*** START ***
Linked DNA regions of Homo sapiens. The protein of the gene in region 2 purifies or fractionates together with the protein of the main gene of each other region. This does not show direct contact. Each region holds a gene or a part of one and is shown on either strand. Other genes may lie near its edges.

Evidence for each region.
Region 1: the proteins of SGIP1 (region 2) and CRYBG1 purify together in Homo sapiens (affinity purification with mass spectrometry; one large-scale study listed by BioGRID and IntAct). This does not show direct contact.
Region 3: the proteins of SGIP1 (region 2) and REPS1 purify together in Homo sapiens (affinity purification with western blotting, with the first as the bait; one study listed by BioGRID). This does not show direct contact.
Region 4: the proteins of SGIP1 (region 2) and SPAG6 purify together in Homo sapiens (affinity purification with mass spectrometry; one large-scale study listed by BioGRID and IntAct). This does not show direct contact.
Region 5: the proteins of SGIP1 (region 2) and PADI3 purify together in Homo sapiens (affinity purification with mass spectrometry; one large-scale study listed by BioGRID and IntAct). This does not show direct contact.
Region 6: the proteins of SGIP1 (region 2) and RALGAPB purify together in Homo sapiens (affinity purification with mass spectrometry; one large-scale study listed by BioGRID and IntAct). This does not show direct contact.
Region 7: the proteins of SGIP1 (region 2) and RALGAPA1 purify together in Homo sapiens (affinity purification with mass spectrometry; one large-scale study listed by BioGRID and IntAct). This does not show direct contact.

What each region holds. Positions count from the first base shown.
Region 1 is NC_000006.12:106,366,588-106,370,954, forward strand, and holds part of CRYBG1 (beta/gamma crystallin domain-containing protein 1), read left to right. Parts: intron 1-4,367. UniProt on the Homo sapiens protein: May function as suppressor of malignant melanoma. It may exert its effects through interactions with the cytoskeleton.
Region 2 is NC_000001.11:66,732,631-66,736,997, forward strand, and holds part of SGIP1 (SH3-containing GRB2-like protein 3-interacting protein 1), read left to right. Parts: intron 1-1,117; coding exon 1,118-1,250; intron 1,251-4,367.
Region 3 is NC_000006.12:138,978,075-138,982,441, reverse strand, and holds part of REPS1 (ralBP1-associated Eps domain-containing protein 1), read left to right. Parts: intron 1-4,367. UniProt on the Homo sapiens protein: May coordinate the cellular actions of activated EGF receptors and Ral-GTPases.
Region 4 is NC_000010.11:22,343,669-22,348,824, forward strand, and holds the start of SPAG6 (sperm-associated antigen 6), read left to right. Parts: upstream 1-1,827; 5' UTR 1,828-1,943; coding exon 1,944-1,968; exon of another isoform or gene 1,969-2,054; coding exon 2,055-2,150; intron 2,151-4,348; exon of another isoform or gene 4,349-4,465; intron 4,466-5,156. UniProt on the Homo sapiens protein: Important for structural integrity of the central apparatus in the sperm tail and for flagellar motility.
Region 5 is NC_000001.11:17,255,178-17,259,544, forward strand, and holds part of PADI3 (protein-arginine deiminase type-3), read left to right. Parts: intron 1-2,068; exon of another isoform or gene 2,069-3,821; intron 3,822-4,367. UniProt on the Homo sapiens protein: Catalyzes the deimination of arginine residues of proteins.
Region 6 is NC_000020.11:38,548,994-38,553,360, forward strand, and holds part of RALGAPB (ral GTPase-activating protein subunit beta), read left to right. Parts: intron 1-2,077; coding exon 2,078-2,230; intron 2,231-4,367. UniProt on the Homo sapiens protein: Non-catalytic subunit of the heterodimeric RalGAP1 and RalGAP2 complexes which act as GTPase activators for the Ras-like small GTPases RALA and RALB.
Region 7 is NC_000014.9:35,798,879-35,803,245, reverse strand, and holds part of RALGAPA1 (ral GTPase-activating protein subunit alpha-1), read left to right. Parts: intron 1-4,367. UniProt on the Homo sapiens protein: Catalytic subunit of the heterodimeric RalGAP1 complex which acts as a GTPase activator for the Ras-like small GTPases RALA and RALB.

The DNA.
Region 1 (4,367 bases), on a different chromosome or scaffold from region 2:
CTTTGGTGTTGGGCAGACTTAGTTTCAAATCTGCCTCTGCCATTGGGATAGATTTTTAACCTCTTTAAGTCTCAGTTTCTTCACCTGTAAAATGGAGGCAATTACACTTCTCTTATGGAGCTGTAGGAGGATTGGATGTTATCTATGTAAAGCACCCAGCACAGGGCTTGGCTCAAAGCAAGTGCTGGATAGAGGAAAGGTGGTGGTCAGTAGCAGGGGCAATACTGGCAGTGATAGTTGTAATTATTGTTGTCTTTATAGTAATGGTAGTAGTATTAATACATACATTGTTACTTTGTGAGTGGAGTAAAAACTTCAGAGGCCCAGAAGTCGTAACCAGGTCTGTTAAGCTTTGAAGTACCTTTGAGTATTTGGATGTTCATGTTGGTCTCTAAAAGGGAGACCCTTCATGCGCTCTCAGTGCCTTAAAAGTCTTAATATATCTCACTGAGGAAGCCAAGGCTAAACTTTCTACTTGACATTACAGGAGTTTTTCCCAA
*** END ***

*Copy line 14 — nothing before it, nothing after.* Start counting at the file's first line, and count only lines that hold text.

Region 5 is NC_000001.11:17,255,178-17,259,544, forward strand, and holds part of PADI3 (protein-arginine deiminase type-3), read left to right. Parts: intron 1-2,068; exon of another isoform or gene 2,069-3,821; intron 3,822-4,367. UniProt on the Homo sapiens protein: Catalyzes the deimination of arginine residues of proteins.